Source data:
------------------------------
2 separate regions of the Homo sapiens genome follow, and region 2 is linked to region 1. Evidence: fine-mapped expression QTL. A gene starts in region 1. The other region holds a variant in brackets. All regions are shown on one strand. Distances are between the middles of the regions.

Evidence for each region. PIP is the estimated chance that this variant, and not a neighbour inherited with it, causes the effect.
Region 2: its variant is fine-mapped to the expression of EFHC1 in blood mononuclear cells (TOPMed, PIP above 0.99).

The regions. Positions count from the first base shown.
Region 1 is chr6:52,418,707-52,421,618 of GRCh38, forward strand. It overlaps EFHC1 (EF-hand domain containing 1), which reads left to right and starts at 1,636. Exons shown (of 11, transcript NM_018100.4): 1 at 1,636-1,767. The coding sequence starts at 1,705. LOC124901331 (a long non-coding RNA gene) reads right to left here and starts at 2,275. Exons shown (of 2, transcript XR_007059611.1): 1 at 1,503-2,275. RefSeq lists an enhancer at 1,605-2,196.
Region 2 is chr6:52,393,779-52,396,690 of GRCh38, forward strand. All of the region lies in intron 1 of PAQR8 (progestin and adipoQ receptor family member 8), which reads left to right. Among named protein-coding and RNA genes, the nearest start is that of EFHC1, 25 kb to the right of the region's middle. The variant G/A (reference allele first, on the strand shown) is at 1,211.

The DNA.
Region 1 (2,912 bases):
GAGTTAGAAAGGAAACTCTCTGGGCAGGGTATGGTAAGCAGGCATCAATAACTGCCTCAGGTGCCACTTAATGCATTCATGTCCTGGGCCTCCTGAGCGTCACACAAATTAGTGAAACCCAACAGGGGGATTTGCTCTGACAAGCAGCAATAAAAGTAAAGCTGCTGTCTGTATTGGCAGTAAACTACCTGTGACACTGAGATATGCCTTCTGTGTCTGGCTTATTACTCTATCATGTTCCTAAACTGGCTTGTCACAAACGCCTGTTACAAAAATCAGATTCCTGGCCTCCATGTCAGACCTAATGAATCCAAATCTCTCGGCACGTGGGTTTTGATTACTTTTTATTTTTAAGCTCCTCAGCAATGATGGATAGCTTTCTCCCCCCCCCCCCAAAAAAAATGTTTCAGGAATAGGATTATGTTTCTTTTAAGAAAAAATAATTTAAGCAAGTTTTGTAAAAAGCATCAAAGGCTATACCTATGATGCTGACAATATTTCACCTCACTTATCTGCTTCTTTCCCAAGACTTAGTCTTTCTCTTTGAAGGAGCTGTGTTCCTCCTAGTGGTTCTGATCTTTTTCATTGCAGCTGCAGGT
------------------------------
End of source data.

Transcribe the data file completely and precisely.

2 separate regions of the Homo sapiens genome follow, and region 2 is linked to region 1. Evidence: fine-mapped expression QTL. A gene starts in region 1. The other region holds a variant in brackets. All regions are shown on one strand. Distances are between the middles of the regions.

Evidence for each region. PIP is the estimated chance that this variant, and not a neighbour inherited with it, causes the effect.
Region 2: its variant is fine-mapped to the expression of EFHC1 in blood mononuclear cells (TOPMed, PIP above 0.99).

The regions. Positions count from the first base shown.
Region 1 is chr6:52,418,707-52,421,618 of GRCh38, forward strand. It overlaps EFHC1 (EF-hand domain containing 1), which reads left to right and starts at 1,636. Exons shown (of 11, transcript NM_018100.4): 1 at 1,636-1,767. The coding sequence starts at 1,705. LOC124901331 (a long non-coding RNA gene) reads right to left here and starts at 2,275. Exons shown (of 2, transcript XR_007059611.1): 1 at 1,503-2,275. RefSeq lists an enhancer at 1,605-2,196.
Region 2 is chr6:52,393,779-52,396,690 of GRCh38, forward strand. All of the region lies in intron 1 of PAQR8 (progestin and adipoQ receptor family member 8), which reads left to right. Among named protein-coding and RNA genes, the nearest start is that of EFHC1, 25 kb to the right of the region's middle. The variant G/A (reference allele first, on the strand shown) is at 1,211.

The DNA.
Region 1 (2,912 bases):
GAGTTAGAAAGGAAACTCTCTGGGCAGGGTATGGTAAGCAGGCATCAATAACTGCCTCAGGTGCCACTTAATGCATTCATGTCCTGGGCCTCCTGAGCGTCACACAAATTAGTGAAACCCAACAGGGGGATTTGCTCTGACAAGCAGCAATAAAAGTAAAGCTGCTGTCTGTATTGGCAGTAAACTACCTGTGACACTGAGATATGCCTTCTGTGTCTGGCTTATTACTCTATCATGTTCCTAAACTGGCTTGTCACAAACGCCTGTTACAAAAATCAGATTCCTGGCCTCCATGTCAGACCTAATGAATCCAAATCTCTCGGCACGTGGGTTTTGATTACTTTTTATTTTTAAGCTCCTCAGCAATGATGGATAGCTTTCTCCCCCCCCCCCCAAAAAAAATGTTTCAGGAATAGGATTATGTTTCTTTTAAGAAAAAATAATTTAAGCAAGTTTTGTAAAAAGCATCAAAGGCTATACCTATGATGCTGACAATATTTCACCTCACTTATCTGCTTCTTTCCCAAGACTTAGTCTTTCTCTTTGAAGGAGCTGTGTTCCTCCTAGTGGTTCTGATCTTTTTCATTGCAGCTGCAGGT